Strengthen Your Pectineus! | Yoga Tune Up

[…] previously mentioned in my first post, the pectineus is surrounded not only by other adductor muscles; but, also by the psoas and […]

Kristine Tom

Awesome, I always had a sneaking suspicion this particular muscles was such an area of tension for me. Your breakdown of it’s location and function has clarified it. Also thanks for Yi-Hueh’s comment on this muscle’s function and other activities it is involved in.

Rachelle Tersigni

Fascinating to find out about the relationships between seemingly separate parts of the body. Thank you for the post, I will keep this in mind when someone has difficulties taking deep abdominal breaths, and ask them about there hips.


This is awesome info!! I have been recovering from right hip injury for the past several years….and since I started to learn YTU, my symptom of discomfort are getting much more clear and make sense!! When I feel pain in my right hip and sitting prolong time, my spine tend to tilt to right side as well, I can feel tight in iliopsoas muscles but also at superior pubic ramus. Doing “Tree pose” during my yoga practice, sometimes it cracks at superior pubic ramas. I thought it must be pectineus, but didn’t know the relationship to the diaphragm! Thank you… Read more »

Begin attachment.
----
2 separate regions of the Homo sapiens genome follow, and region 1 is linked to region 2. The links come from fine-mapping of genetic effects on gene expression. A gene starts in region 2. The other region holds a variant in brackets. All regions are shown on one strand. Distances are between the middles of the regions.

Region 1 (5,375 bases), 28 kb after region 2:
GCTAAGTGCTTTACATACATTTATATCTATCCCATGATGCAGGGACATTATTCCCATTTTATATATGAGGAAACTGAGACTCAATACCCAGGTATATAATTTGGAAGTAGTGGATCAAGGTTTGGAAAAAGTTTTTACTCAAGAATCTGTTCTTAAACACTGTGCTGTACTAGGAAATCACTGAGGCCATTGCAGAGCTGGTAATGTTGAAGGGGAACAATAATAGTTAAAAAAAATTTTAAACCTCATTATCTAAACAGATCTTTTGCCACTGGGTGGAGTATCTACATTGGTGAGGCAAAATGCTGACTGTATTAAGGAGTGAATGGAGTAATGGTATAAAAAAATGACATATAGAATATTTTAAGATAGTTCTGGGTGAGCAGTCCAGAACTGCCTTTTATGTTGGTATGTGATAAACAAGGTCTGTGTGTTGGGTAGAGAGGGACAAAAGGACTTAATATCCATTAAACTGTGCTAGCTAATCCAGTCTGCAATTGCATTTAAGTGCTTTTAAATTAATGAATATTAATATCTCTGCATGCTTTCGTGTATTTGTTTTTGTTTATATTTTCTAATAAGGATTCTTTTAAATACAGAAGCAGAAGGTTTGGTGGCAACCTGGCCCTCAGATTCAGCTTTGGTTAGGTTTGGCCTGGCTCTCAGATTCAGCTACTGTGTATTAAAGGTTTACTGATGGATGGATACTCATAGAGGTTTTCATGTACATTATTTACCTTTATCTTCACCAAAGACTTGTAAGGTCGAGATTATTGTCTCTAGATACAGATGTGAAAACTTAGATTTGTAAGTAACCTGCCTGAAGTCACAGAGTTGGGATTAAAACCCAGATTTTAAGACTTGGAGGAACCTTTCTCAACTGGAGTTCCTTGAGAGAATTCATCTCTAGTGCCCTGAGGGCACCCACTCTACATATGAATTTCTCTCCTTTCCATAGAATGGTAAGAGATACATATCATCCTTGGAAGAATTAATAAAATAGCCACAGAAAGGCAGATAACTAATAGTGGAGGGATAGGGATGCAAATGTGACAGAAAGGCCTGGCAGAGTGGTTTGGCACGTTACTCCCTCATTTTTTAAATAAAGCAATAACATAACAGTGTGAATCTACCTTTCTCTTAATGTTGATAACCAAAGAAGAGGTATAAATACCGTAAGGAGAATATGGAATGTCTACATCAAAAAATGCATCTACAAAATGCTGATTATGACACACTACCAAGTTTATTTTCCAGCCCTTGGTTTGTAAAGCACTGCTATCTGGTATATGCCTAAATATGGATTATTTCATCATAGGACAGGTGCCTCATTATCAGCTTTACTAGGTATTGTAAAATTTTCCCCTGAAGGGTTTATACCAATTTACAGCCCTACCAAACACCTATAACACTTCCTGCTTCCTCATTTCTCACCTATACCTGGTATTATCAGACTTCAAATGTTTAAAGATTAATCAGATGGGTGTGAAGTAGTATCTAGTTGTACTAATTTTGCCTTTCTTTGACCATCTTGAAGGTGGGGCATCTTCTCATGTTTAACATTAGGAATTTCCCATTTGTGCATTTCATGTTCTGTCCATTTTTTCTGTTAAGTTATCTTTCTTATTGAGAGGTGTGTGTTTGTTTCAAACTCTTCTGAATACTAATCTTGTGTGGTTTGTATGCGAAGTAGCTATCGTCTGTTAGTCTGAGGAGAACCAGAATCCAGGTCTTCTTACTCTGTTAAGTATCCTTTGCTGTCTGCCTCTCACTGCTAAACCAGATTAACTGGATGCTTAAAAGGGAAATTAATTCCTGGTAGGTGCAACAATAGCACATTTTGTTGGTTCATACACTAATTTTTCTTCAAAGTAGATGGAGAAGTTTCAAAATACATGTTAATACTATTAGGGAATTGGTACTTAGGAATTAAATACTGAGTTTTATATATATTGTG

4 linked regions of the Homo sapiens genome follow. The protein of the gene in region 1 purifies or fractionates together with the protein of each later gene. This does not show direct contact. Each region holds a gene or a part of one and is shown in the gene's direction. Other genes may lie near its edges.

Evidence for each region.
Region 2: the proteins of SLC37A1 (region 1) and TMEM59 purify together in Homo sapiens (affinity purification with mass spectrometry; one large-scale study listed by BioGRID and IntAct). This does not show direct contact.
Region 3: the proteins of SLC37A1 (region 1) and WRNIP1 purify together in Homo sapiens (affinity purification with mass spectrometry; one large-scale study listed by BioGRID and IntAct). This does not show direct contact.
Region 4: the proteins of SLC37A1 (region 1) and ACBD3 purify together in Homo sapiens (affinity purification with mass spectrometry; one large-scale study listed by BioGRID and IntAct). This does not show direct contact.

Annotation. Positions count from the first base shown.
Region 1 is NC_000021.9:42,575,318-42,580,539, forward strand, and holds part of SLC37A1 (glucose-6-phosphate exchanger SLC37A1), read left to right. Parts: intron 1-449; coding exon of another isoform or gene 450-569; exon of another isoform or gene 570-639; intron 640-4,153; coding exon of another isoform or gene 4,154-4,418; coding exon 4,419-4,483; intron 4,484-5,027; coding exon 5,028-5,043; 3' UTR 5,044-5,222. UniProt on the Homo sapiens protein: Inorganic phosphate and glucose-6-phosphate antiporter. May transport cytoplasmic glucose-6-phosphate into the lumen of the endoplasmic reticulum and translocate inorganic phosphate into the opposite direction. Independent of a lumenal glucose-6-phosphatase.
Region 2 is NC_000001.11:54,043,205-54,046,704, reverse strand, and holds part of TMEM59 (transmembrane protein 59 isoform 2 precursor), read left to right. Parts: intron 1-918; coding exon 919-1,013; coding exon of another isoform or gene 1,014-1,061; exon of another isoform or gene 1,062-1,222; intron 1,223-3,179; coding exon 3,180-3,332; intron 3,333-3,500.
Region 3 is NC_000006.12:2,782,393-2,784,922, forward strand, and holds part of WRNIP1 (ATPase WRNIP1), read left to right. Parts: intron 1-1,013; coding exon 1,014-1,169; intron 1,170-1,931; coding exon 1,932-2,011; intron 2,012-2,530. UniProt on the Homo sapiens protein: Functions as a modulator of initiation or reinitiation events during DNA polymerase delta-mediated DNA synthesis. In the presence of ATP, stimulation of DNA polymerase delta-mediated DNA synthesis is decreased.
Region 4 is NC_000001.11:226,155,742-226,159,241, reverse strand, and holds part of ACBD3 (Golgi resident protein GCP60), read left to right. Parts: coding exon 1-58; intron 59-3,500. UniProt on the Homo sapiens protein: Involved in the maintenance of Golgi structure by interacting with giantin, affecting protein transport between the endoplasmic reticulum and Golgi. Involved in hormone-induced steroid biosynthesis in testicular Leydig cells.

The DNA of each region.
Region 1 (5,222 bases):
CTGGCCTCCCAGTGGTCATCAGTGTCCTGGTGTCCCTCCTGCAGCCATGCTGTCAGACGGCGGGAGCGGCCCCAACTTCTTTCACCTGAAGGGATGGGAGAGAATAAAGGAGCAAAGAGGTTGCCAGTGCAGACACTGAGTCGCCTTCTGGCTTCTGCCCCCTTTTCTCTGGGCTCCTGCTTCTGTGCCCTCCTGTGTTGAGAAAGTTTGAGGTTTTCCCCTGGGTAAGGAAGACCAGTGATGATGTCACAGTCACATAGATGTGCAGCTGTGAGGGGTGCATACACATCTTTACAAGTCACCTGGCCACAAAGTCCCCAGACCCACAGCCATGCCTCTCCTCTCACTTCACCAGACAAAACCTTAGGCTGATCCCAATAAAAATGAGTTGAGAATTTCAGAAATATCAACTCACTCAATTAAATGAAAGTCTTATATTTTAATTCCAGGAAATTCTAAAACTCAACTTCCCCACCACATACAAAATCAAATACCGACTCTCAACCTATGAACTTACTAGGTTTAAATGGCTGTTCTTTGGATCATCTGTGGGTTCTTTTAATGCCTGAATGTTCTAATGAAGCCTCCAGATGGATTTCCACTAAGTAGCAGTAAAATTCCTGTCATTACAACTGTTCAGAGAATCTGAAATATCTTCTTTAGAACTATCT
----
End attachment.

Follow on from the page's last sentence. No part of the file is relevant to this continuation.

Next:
Gillian Mandich

I am such a fan of this – I find after heavy squats in particular…I find targeting this really helps me to recover, but to also connect to my diaphragm which in turn helps to improve my squat!! It’s a win-win!!


Great posts! Thanks. Yasmen, it is tough to propriocept exact adductors through movement; but, doing it through palpation definitely helps you gain more perspective and kinaesthetic awareness. Palpate your adductors and check them out; and, the next time you see a rolfer or RMT you can ask (only if comfortable). After, you can do YTU poses and see if you can differentiate. Perhaps not individually but a better sense of location hence coupling the muscles, if you know what I mean. Yi-Hsueh Lu, you are absolutely right about the pectineus being a flexor and it is also a medial rotator!… Read more »

Yi-Hsueh Lu

I am always amazed by how the dots can be connected, particularly how the pectineus is closely related to the psoas. Although pectineus is listed as one of the five adductor muscles, note that it’s the most anterior muscle of the five and its major function is hip flexion. Along with the psoas, the pectineus can be tightened by long hours of sitting and continuous flexion/extension at the hips in walking, running and biking.